is finite. The *empty multiset* is the unique multiset with an empty support (underlying set), and thus a cardinality 0.

Two multisets are *disjoint* if their supports are disjoint sets. This is equivalent to saying that their intersection is the empty multiset or that their sum equals their union.

There is an inclusion–exclusion principle for finite multisets (similar to the one for sets), stating that a finite union of finite multisets is the difference of two sums of multisets: in the first sum we consider all possible intersections of an odd number of the given multisets, while in the second sum we consider all possible intersections of an even number of the given multisets.^{[citation needed]}

where the second expression is as a binomial coefficient; many authors in fact avoid separate notation and just write binomial coefficients. So, the number of such multisets is the same as the number of subsets of cardinality *k* in a set of cardinality *n* + *k* − 1. The analogy with binomial coefficients can be stressed by writing the numerator in the above expression as a rising factorial power

to match the expression of binomial coefficients using a falling factorial power:

This is a multiset of cardinality *k* = 18 made of elements of a set of cardinality *n* = 4. The number of characters including both dots and vertical lines used in this notation is 18 + 4 − 1. The number of vertical lines is 4 − 1. The number of multisets of cardinality 18 is then the number of ways to arrange the 4 − 1 vertical lines among the 18 + 4 − 1 characters, and is thus the number of subsets of cardinality 4 − 1 in a set of cardinality 18 + 4 − 1. Equivalently, it is the number of ways to arrange the 18 dots among the 18 + 4 − 1 characters, which is the number of subsets of cardinality 18 of a set of cardinality 18 + 4 − 1. This is

in which *n* is not required to be a nonnegative integer, but may be negative or a non-integer, or a non-real complex number. (If *k* = 0, then the value of this coefficient is 1 because it is the empty product.) Then the number of multisets of cardinality *k* in a set of cardinality *n* is

Now, consider the case in which *n*, *k* > 0. A multiset of cardinality *k* with elements from [*n*] might or might not contain any instance of the final element *n*. If it does appear, then by removing *n* once, one is left with a multiset of cardinality *k* − 1 of elements from [*n*], and every such multiset can arise, which gives a total of

If *n* does not appear, then our original multiset is equal to a multiset of cardinality *k* with elements from [*n* − 1], of which there are

The generating function of the multiset coefficients is very simple, being

The multiplicative formula allows the definition of multiset coefficients to be extended by replacing *n* by an arbitrary number *α* (negative, real, complex):

This Taylor series formula is valid for all complex numbers *α* and *X* with |*X*| < 1. It can also be interpreted as an identity of formal power series in *X*, where it actually can serve as definition of arbitrary powers of series with constant coefficient equal to 1; the point is that with this definition all identities hold that one expects for exponentiation, notably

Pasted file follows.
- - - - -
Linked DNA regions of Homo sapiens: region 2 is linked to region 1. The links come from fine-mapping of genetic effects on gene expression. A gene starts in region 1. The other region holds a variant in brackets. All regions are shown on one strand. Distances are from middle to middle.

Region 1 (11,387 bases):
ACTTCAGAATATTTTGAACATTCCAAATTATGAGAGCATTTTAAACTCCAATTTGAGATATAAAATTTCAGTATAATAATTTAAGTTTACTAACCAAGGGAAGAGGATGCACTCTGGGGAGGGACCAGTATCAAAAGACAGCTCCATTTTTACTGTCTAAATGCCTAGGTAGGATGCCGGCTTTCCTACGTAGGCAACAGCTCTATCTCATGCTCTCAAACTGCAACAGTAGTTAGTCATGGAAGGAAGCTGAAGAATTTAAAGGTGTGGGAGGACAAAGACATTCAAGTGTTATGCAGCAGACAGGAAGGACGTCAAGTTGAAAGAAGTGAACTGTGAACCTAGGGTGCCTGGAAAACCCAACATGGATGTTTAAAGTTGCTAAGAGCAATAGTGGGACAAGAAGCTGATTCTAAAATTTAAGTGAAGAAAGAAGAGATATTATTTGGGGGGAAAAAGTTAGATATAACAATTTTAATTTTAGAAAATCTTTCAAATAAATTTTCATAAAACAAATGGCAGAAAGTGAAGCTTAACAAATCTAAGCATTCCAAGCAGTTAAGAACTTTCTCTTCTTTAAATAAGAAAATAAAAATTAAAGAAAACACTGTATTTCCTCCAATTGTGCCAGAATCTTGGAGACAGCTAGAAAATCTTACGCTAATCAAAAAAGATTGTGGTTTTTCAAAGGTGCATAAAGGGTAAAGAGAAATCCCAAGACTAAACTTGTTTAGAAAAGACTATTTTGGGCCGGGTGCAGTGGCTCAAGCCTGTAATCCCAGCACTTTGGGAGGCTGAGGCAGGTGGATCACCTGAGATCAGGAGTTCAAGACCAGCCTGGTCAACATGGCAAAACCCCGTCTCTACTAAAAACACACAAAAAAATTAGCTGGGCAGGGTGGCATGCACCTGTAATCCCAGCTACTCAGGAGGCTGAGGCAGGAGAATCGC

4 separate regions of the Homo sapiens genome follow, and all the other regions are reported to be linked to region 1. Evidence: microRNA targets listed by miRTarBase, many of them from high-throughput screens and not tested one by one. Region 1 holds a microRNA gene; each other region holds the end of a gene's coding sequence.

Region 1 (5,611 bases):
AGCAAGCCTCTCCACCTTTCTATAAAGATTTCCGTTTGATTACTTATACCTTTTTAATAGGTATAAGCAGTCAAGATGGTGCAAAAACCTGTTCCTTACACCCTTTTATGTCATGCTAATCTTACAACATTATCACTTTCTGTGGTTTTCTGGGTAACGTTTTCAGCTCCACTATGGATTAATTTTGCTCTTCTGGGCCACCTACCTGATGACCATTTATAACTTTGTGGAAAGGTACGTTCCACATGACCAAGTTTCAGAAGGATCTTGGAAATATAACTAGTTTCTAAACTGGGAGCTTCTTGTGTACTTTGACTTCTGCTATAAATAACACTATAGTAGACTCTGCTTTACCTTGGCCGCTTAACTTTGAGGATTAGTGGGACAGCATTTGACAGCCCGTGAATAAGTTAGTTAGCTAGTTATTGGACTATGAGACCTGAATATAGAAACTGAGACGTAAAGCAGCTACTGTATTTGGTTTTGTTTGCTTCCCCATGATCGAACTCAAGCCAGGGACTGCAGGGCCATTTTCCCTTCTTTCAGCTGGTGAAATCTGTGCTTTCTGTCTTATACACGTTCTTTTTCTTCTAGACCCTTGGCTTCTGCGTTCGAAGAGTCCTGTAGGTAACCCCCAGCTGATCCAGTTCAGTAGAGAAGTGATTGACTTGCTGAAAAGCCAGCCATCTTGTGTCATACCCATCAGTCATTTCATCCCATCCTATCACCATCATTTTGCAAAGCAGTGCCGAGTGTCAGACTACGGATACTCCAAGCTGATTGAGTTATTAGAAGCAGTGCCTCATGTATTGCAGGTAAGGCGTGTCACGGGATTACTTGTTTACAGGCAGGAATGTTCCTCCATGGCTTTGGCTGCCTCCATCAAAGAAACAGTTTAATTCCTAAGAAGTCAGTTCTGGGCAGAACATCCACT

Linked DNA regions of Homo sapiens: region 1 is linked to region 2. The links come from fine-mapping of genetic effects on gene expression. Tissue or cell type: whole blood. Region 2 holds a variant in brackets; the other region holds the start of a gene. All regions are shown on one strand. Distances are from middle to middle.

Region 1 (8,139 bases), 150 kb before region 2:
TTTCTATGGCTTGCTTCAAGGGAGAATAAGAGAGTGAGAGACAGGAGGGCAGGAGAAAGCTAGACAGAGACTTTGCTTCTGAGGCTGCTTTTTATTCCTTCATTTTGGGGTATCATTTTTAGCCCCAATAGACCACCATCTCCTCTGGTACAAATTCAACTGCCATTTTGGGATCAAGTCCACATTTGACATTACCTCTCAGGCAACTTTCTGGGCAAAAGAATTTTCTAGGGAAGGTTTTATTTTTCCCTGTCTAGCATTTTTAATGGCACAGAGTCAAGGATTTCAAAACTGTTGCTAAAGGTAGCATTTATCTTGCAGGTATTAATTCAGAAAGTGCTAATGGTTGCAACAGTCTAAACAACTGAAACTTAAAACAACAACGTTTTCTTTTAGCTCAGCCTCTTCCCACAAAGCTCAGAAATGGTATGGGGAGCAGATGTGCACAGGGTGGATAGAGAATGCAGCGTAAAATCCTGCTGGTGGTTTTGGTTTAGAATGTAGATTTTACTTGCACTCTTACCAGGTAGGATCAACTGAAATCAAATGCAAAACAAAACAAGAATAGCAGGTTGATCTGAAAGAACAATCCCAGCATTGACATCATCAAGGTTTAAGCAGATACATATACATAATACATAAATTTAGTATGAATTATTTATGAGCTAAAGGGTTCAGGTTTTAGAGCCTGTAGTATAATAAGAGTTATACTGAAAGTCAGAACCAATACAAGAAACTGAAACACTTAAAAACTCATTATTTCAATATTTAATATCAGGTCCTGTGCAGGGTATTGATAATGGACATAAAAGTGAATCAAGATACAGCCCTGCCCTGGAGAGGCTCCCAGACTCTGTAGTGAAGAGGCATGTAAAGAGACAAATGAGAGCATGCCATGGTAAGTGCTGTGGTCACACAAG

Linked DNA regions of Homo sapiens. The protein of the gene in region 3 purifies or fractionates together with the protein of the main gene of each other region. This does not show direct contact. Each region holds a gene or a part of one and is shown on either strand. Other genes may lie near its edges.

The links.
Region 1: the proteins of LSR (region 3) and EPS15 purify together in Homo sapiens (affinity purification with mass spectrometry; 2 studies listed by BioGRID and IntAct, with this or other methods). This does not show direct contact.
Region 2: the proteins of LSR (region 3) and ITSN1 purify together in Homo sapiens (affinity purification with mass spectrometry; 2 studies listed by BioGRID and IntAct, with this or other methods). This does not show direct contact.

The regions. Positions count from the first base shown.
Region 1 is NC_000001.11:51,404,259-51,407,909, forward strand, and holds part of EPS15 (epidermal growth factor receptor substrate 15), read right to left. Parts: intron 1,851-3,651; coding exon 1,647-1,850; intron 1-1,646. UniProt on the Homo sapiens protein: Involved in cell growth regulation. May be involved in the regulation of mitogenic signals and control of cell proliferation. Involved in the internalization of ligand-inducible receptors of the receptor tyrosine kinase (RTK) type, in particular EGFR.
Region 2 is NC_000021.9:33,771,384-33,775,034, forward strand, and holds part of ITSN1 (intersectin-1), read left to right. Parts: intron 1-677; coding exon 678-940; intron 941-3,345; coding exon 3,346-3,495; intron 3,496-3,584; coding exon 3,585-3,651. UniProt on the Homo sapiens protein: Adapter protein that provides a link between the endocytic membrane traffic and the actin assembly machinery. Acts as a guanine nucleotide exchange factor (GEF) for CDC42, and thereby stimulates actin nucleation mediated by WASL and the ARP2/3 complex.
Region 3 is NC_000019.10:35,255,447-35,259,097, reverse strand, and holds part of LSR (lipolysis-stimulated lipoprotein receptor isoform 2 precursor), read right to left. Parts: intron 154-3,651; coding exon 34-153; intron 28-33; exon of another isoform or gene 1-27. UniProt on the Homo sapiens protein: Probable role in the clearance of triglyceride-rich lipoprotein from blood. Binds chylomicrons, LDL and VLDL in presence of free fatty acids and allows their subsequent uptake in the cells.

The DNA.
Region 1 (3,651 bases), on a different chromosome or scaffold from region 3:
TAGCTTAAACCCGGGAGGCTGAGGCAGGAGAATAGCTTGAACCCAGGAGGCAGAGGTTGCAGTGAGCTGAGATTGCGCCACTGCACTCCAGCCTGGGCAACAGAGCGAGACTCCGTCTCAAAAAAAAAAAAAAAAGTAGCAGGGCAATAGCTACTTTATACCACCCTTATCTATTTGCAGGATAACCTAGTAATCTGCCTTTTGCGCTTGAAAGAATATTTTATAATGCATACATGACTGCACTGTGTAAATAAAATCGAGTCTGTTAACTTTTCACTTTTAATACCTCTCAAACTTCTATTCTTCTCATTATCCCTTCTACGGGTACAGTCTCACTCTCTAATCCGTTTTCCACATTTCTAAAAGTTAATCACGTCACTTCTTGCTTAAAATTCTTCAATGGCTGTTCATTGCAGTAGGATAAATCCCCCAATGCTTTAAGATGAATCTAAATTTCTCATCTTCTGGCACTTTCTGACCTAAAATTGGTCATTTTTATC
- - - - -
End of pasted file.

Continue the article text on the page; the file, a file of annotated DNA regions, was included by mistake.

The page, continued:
and formulas such as these can be used to prove identities for the multiset coefficients.

If *α* is a nonpositive integer *n*, then all terms with *k* > −*n* are zero, and the infinite series becomes a finite sum. However, for other values of *α*, including positive integers and rational numbers, the series is infinite.

Multisets have various applications.^{[6]} They are becoming fundamental in combinatorics.^{[16]}^{[17]}^{[18]}^{[19]} Multisets have become an important tool in the theory of relational databases, which often uses the synonym *bag*.^{[20]}^{[21]}^{[22]} For instance, multisets are often used to implement relations in database systems. In particular, a table (without a primary key) works as a multiset, because it can have multiple identical records. Similarly, SQL operates on multisets and return identical records. For instance, consider "SELECT name from Student". In the case that there are multiple records with name "sara" in the student table, all of them are shown. That means the result set of SQL is a multiset. If it was a set, the repetitive records in the result set were eliminated. Another application of multiset is in modeling multigraphs. In multigraphs there can be multiple edges between any two given vertices. As such, the entity that shows edges is a multiset, and not a set.

There are also other applications. For instance, Richard Rado used multisets as a device to investigate the properties of families of sets. He wrote, "The notion of a set takes no account of multiple occurrence of any one of its members, and yet it is just this kind of information which is frequently of importance. We need only think of the set of roots of a polynomial *f*(*x*) or the spectrum of a linear operator."^{[4]}^{: 328–329 }

Different generalizations of multisets have been introduced, studied and applied to solving problems.